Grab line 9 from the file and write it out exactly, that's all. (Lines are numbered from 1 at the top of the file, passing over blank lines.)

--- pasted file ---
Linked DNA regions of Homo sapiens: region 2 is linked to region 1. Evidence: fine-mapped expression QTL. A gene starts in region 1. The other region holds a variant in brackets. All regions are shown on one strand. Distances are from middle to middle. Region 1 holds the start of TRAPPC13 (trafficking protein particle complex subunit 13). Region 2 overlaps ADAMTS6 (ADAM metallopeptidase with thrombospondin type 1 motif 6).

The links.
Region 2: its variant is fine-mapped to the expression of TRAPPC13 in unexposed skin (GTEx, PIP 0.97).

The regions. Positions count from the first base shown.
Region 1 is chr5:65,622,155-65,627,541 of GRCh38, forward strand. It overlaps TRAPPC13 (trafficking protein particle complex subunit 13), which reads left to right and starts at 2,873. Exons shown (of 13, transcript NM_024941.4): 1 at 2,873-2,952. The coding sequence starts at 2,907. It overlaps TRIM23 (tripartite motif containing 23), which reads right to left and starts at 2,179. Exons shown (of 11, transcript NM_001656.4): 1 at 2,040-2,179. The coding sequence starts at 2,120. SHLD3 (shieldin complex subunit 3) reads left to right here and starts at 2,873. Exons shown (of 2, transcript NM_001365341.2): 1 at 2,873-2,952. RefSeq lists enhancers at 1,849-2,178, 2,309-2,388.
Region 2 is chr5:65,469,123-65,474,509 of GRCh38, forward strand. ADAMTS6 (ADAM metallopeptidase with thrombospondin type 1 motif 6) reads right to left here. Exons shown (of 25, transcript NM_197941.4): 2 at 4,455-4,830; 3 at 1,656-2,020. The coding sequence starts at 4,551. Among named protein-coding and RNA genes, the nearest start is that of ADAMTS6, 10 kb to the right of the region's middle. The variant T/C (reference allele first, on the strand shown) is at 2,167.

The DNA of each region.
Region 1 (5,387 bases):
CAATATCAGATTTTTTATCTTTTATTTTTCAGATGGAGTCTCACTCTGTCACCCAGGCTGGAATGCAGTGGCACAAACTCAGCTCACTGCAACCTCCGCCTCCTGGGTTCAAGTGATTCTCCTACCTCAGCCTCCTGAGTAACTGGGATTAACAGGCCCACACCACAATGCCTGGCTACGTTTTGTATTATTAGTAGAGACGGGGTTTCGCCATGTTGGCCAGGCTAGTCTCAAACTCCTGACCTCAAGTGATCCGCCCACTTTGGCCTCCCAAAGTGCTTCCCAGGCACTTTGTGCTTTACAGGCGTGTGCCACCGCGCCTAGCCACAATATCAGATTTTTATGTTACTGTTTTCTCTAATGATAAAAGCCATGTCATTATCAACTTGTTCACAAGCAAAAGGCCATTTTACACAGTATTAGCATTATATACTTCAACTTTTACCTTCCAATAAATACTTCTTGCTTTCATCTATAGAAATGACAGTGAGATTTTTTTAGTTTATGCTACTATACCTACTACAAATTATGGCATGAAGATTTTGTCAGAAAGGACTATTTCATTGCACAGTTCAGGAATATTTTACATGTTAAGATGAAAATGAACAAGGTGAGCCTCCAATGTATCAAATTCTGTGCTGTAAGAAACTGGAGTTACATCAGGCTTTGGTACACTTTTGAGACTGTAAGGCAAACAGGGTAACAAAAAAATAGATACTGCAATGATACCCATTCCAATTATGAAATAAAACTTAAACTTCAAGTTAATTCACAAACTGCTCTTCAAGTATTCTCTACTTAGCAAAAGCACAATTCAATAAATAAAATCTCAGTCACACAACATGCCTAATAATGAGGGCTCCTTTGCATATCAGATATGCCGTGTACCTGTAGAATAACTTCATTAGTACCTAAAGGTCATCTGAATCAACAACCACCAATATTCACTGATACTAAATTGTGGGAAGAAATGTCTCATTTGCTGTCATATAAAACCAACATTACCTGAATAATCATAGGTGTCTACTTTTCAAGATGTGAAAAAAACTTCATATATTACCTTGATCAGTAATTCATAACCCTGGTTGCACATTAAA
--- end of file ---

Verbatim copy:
CAATATCAGATTTTTTATCTTTTATTTTTCAGATGGAGTCTCACTCTGTCACCCAGGCTGGAATGCAGTGGCACAAACTCAGCTCACTGCAACCTCCGCCTCCTGGGTTCAAGTGATTCTCCTACCTCAGCCTCCTGAGTAACTGGGATTAACAGGCCCACACCACAATGCCTGGCTACGTTTTGTATTATTAGTAGAGACGGGGTTTCGCCATGTTGGCCAGGCTAGTCTCAAACTCCTGACCTCAAGTGATCCGCCCACTTTGGCCTCCCAAAGTGCTTCCCAGGCACTTTGTGCTTTACAGGCGTGTGCCACCGCGCCTAGCCACAATATCAGATTTTTATGTTACTGTTTTCTCTAATGATAAAAGCCATGTCATTATCAACTTGTTCACAAGCAAAAGGCCATTTTACACAGTATTAGCATTATATACTTCAACTTTTACCTTCCAATAAATACTTCTTGCTTTCATCTATAGAAATGACAGTGAGATTTTTTTAGTTTATGCTACTATACCTACTACAAATTATGGCATGAAGATTTTGTCAGAAAGGACTATTTCATTGCACAGTTCAGGAATATTTTACATGTTAAGATGAAAATGAACAAGGTGAGCCTCCAATGTATCAAATTCTGTGCTGTAAGAAACTGGAGTTACATCAGGCTTTGGTACACTTTTGAGACTGTAAGGCAAACAGGGTAACAAAAAAATAGATACTGCAATGATACCCATTCCAATTATGAAATAAAACTTAAACTTCAAGTTAATTCACAAACTGCTCTTCAAGTATTCTCTACTTAGCAAAAGCACAATTCAATAAATAAAATCTCAGTCACACAACATGCCTAATAATGAGGGCTCCTTTGCATATCAGATATGCCGTGTACCTGTAGAATAACTTCATTAGTACCTAAAGGTCATCTGAATCAACAACCACCAATATTCACTGATACTAAATTGTGGGAAGAAATGTCTCATTTGCTGTCATATAAAACCAACATTACCTGAATAATCATAGGTGTCTACTTTTCAAGATGTGAAAAAAACTTCATATATTACCTTGATCAGTAATTCATAACCCTGGTTGCACATTAAA